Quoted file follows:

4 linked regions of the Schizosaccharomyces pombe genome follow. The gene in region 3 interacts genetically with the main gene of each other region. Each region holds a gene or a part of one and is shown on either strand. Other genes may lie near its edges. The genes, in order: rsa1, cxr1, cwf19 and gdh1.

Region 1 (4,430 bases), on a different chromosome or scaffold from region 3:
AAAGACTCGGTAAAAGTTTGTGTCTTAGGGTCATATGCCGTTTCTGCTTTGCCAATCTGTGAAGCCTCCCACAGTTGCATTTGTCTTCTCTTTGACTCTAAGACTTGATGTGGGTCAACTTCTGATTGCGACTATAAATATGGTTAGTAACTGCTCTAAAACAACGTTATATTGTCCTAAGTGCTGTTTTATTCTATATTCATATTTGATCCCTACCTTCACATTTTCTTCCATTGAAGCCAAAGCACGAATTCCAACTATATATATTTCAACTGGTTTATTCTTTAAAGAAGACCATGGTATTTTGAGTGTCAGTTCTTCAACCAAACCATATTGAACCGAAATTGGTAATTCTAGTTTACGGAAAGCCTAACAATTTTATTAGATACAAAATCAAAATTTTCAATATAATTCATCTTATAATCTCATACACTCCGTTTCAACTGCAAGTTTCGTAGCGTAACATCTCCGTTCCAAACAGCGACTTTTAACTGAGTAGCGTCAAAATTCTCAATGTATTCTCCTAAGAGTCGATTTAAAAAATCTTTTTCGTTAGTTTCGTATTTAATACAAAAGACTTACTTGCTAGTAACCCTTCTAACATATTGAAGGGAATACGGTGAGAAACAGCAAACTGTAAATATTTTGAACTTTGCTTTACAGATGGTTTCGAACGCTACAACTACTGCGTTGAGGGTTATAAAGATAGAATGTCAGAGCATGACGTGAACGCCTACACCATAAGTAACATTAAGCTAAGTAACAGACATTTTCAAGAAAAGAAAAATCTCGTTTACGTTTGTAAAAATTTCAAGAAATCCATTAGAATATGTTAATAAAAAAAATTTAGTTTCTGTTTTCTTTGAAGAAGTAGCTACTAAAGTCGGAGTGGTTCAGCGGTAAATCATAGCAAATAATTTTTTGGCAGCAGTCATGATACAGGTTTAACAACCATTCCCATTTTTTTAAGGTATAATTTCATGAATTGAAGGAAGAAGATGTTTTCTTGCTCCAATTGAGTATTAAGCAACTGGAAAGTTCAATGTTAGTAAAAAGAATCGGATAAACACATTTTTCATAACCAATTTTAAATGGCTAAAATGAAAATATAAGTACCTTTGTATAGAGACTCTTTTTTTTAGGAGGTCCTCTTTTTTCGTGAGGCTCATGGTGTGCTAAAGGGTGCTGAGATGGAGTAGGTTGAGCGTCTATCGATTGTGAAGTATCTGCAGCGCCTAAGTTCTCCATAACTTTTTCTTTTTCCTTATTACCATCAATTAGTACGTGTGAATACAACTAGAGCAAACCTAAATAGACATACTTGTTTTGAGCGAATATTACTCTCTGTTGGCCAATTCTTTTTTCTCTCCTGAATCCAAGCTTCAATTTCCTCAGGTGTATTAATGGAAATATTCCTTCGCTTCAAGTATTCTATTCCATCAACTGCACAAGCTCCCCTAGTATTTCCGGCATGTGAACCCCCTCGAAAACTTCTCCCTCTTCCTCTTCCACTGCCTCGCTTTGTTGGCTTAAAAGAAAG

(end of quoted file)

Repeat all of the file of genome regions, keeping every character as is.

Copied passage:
4 linked regions of the Schizosaccharomyces pombe genome follow. The gene in region 3 interacts genetically with the main gene of each other region. Each region holds a gene or a part of one and is shown on either strand. Other genes may lie near its edges. The genes, in order: rsa1, cxr1, cwf19 and gdh1.

Region 1 (4,430 bases), on a different chromosome or scaffold from region 3:
AAAGACTCGGTAAAAGTTTGTGTCTTAGGGTCATATGCCGTTTCTGCTTTGCCAATCTGTGAAGCCTCCCACAGTTGCATTTGTCTTCTCTTTGACTCTAAGACTTGATGTGGGTCAACTTCTGATTGCGACTATAAATATGGTTAGTAACTGCTCTAAAACAACGTTATATTGTCCTAAGTGCTGTTTTATTCTATATTCATATTTGATCCCTACCTTCACATTTTCTTCCATTGAAGCCAAAGCACGAATTCCAACTATATATATTTCAACTGGTTTATTCTTTAAAGAAGACCATGGTATTTTGAGTGTCAGTTCTTCAACCAAACCATATTGAACCGAAATTGGTAATTCTAGTTTACGGAAAGCCTAACAATTTTATTAGATACAAAATCAAAATTTTCAATATAATTCATCTTATAATCTCATACACTCCGTTTCAACTGCAAGTTTCGTAGCGTAACATCTCCGTTCCAAACAGCGACTTTTAACTGAGTAGCGTCAAAATTCTCAATGTATTCTCCTAAGAGTCGATTTAAAAAATCTTTTTCGTTAGTTTCGTATTTAATACAAAAGACTTACTTGCTAGTAACCCTTCTAACATATTGAAGGGAATACGGTGAGAAACAGCAAACTGTAAATATTTTGAACTTTGCTTTACAGATGGTTTCGAACGCTACAACTACTGCGTTGAGGGTTATAAAGATAGAATGTCAGAGCATGACGTGAACGCCTACACCATAAGTAACATTAAGCTAAGTAACAGACATTTTCAAGAAAAGAAAAATCTCGTTTACGTTTGTAAAAATTTCAAGAAATCCATTAGAATATGTTAATAAAAAAAATTTAGTTTCTGTTTTCTTTGAAGAAGTAGCTACTAAAGTCGGAGTGGTTCAGCGGTAAATCATAGCAAATAATTTTTTGGCAGCAGTCATGATACAGGTTTAACAACCATTCCCATTTTTTTAAGGTATAATTTCATGAATTGAAGGAAGAAGATGTTTTCTTGCTCCAATTGAGTATTAAGCAACTGGAAAGTTCAATGTTAGTAAAAAGAATCGGATAAACACATTTTTCATAACCAATTTTAAATGGCTAAAATGAAAATATAAGTACCTTTGTATAGAGACTCTTTTTTTTAGGAGGTCCTCTTTTTTCGTGAGGCTCATGGTGTGCTAAAGGGTGCTGAGATGGAGTAGGTTGAGCGTCTATCGATTGTGAAGTATCTGCAGCGCCTAAGTTCTCCATAACTTTTTCTTTTTCCTTATTACCATCAATTAGTACGTGTGAATACAACTAGAGCAAACCTAAATAGACATACTTGTTTTGAGCGAATATTACTCTCTGTTGGCCAATTCTTTTTTCTCTCCTGAATCCAAGCTTCAATTTCCTCAGGTGTATTAATGGAAATATTCCTTCGCTTCAAGTATTCTATTCCATCAACTGCACAAGCTCCCCTAGTATTTCCGGCATGTGAACCCCCTCGAAAACTTCTCCCTCTTCCTCTTCCACTGCCTCGCTTTGTTGGCTTAAAAGAAAG